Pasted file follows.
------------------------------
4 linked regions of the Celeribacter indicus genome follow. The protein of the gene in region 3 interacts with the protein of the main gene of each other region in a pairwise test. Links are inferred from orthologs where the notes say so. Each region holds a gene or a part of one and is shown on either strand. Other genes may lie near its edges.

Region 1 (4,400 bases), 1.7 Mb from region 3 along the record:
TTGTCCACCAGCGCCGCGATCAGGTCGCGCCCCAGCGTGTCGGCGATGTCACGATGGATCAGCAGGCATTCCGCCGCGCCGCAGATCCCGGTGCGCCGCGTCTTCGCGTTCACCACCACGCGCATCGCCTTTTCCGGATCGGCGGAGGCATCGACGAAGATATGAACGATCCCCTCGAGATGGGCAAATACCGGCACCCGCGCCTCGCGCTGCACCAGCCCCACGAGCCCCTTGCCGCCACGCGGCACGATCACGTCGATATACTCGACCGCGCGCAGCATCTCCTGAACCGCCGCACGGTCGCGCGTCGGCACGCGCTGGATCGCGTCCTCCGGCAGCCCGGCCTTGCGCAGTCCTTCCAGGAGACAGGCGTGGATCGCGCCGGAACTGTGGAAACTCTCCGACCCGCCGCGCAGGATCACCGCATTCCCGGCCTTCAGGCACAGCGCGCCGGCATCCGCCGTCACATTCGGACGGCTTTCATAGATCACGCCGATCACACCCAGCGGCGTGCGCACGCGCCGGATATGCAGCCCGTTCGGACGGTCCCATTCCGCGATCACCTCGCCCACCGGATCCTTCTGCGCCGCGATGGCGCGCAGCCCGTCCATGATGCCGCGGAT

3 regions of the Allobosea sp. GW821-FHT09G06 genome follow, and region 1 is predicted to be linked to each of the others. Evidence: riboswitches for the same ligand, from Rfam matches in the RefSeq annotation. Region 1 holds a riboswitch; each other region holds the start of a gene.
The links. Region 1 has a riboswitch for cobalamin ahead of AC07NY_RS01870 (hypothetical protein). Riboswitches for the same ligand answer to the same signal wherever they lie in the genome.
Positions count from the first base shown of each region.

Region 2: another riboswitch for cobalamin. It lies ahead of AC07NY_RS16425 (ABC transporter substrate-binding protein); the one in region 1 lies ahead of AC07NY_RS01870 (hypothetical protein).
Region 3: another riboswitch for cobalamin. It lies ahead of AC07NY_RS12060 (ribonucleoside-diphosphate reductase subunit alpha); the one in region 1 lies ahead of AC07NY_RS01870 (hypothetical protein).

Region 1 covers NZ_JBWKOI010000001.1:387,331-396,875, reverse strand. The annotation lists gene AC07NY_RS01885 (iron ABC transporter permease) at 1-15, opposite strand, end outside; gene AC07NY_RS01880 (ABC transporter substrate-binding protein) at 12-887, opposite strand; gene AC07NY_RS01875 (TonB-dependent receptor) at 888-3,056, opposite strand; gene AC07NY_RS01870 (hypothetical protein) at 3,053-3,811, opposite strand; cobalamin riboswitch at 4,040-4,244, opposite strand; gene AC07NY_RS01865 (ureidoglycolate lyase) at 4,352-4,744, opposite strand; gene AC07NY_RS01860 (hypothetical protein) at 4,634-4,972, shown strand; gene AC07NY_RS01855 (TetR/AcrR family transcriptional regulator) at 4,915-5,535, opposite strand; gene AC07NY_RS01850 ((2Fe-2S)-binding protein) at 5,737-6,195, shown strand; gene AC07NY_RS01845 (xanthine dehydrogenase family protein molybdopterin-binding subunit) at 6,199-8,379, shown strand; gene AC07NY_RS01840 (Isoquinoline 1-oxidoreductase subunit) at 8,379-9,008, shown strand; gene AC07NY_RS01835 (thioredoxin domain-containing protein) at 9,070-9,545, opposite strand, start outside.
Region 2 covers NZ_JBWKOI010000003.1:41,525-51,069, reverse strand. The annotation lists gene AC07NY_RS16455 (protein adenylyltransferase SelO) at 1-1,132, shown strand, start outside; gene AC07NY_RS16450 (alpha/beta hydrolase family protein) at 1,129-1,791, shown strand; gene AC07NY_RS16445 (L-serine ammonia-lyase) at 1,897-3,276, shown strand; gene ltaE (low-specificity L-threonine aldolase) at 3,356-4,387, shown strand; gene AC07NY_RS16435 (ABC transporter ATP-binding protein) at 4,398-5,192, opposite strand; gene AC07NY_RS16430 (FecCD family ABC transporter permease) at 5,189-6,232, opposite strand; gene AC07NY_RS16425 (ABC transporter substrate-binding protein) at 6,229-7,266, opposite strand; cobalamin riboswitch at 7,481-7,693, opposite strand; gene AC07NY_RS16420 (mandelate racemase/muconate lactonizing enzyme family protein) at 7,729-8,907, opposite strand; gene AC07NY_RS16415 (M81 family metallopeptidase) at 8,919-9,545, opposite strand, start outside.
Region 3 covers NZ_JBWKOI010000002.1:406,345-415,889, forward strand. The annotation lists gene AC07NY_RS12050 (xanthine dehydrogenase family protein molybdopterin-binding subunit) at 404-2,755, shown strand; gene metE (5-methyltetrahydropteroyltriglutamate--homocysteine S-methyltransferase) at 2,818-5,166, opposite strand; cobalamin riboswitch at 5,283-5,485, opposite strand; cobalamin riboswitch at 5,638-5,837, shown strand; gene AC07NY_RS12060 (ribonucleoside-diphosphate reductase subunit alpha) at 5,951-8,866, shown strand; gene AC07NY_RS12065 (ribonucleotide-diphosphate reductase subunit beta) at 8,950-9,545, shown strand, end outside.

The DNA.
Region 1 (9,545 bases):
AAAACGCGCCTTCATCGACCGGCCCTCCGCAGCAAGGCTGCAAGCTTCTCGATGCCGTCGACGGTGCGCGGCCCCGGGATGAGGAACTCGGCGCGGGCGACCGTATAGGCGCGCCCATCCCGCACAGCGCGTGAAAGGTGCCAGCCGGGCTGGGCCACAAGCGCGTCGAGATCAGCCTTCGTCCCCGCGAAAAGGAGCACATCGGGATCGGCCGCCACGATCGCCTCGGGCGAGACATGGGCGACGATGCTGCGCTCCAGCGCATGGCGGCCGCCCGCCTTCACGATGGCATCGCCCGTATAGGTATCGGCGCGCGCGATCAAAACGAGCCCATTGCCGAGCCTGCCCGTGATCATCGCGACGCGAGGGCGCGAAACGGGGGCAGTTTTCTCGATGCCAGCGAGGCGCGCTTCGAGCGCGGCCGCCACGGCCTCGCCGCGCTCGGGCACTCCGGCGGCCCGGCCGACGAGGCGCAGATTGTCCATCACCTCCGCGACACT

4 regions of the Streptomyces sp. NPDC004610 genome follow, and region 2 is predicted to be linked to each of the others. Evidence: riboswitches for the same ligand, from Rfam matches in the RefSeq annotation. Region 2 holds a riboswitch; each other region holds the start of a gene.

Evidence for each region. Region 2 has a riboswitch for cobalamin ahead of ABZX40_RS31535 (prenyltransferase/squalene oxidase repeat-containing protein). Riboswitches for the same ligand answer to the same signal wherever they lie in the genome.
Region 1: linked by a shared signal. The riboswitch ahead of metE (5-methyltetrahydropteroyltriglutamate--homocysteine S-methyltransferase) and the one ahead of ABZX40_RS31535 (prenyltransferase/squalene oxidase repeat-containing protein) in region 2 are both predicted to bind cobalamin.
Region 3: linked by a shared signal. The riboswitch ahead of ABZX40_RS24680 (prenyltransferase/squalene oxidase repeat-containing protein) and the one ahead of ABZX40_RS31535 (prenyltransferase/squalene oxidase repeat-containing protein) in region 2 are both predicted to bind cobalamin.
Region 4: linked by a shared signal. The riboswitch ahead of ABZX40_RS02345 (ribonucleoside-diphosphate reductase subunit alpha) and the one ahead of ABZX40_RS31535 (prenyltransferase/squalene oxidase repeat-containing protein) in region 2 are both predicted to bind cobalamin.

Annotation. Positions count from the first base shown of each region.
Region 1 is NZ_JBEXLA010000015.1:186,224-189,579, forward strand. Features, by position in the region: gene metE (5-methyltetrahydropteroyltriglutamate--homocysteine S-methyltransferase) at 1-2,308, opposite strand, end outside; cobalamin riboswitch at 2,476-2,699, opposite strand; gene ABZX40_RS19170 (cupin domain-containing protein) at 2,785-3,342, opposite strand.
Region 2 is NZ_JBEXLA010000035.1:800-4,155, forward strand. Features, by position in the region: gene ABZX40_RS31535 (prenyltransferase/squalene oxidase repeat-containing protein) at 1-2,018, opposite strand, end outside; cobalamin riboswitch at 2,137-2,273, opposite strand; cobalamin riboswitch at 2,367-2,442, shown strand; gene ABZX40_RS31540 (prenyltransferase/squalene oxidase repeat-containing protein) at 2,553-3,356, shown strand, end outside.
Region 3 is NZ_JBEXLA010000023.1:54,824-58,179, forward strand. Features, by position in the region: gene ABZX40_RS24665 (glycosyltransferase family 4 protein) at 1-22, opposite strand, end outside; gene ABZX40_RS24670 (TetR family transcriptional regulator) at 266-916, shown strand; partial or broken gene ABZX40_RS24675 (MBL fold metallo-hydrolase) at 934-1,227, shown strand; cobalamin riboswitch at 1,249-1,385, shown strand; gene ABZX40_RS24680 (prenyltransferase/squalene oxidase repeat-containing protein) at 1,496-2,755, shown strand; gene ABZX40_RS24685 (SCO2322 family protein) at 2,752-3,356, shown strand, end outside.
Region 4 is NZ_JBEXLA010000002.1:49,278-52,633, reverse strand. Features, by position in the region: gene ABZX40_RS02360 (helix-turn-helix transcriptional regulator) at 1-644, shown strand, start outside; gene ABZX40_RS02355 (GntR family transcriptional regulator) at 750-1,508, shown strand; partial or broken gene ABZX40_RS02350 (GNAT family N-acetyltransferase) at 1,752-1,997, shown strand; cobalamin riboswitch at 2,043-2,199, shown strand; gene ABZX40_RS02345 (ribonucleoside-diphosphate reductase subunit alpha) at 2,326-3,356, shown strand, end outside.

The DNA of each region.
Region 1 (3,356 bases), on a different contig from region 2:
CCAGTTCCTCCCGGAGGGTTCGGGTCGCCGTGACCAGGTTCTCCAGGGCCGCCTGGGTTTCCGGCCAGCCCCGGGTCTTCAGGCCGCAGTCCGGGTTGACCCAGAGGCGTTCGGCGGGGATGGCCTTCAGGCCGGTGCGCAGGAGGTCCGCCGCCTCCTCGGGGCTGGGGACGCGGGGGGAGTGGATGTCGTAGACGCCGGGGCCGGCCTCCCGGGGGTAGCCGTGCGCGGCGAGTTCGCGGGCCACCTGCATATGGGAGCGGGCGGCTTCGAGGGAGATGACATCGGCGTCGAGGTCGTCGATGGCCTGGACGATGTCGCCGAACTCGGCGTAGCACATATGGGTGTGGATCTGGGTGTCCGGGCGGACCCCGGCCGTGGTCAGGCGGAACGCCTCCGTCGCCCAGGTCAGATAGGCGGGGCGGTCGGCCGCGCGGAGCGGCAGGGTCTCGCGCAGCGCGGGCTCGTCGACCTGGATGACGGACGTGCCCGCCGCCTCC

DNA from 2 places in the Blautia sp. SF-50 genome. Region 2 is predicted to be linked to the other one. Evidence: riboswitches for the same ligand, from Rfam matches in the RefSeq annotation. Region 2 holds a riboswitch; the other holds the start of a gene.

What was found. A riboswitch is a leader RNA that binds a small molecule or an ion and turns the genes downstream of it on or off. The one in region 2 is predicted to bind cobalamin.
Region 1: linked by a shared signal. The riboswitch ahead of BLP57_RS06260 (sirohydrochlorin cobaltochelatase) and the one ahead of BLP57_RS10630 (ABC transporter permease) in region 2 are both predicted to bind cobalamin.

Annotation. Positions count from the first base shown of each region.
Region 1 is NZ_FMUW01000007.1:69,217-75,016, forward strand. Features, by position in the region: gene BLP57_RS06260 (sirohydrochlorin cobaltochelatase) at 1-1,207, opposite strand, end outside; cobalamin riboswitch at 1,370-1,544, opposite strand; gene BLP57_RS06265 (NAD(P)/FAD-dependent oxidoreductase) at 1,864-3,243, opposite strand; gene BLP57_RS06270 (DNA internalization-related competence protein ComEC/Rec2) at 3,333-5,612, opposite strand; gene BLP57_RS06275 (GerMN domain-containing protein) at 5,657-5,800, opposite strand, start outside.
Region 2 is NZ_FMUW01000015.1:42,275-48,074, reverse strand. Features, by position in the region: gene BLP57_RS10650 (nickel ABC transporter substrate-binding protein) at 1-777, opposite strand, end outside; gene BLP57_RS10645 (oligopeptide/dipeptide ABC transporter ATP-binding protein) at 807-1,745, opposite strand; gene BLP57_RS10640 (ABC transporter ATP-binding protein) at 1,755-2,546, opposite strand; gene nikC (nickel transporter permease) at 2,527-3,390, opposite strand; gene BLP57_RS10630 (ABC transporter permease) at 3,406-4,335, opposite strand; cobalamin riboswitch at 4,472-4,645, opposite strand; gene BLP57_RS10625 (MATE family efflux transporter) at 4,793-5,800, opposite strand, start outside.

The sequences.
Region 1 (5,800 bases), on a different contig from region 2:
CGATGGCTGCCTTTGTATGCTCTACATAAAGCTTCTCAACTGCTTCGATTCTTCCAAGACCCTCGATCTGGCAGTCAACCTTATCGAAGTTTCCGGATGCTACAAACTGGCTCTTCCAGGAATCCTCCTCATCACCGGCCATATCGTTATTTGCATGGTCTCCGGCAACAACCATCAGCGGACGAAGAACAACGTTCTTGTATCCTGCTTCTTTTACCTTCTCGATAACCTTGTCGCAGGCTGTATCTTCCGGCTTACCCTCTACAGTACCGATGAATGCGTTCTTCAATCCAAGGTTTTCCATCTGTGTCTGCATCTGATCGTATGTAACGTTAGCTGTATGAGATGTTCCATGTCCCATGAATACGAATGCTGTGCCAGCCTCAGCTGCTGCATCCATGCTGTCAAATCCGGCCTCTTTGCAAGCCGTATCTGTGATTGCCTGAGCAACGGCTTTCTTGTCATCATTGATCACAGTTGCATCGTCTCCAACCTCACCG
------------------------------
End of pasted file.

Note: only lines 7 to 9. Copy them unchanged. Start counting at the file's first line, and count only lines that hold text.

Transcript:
Region 2: another riboswitch for cobalamin. It lies ahead of AC07NY_RS16425 (ABC transporter substrate-binding protein); the one in region 1 lies ahead of AC07NY_RS01870 (hypothetical protein).
Region 3: another riboswitch for cobalamin. It lies ahead of AC07NY_RS12060 (ribonucleoside-diphosphate reductase subunit alpha); the one in region 1 lies ahead of AC07NY_RS01870 (hypothetical protein).

Region 1 covers NZ_JBWKOI010000001.1:387,331-396,875, reverse strand. The annotation lists gene AC07NY_RS01885 (iron ABC transporter permease) at 1-15, opposite strand, end outside; gene AC07NY_RS01880 (ABC transporter substrate-binding protein) at 12-887, opposite strand; gene AC07NY_RS01875 (TonB-dependent receptor) at 888-3,056, opposite strand; gene AC07NY_RS01870 (hypothetical protein) at 3,053-3,811, opposite strand; cobalamin riboswitch at 4,040-4,244, opposite strand; gene AC07NY_RS01865 (ureidoglycolate lyase) at 4,352-4,744, opposite strand; gene AC07NY_RS01860 (hypothetical protein) at 4,634-4,972, shown strand; gene AC07NY_RS01855 (TetR/AcrR family transcriptional regulator) at 4,915-5,535, opposite strand; gene AC07NY_RS01850 ((2Fe-2S)-binding protein) at 5,737-6,195, shown strand; gene AC07NY_RS01845 (xanthine dehydrogenase family protein molybdopterin-binding subunit) at 6,199-8,379, shown strand; gene AC07NY_RS01840 (Isoquinoline 1-oxidoreductase subunit) at 8,379-9,008, shown strand; gene AC07NY_RS01835 (thioredoxin domain-containing protein) at 9,070-9,545, opposite strand, start outside.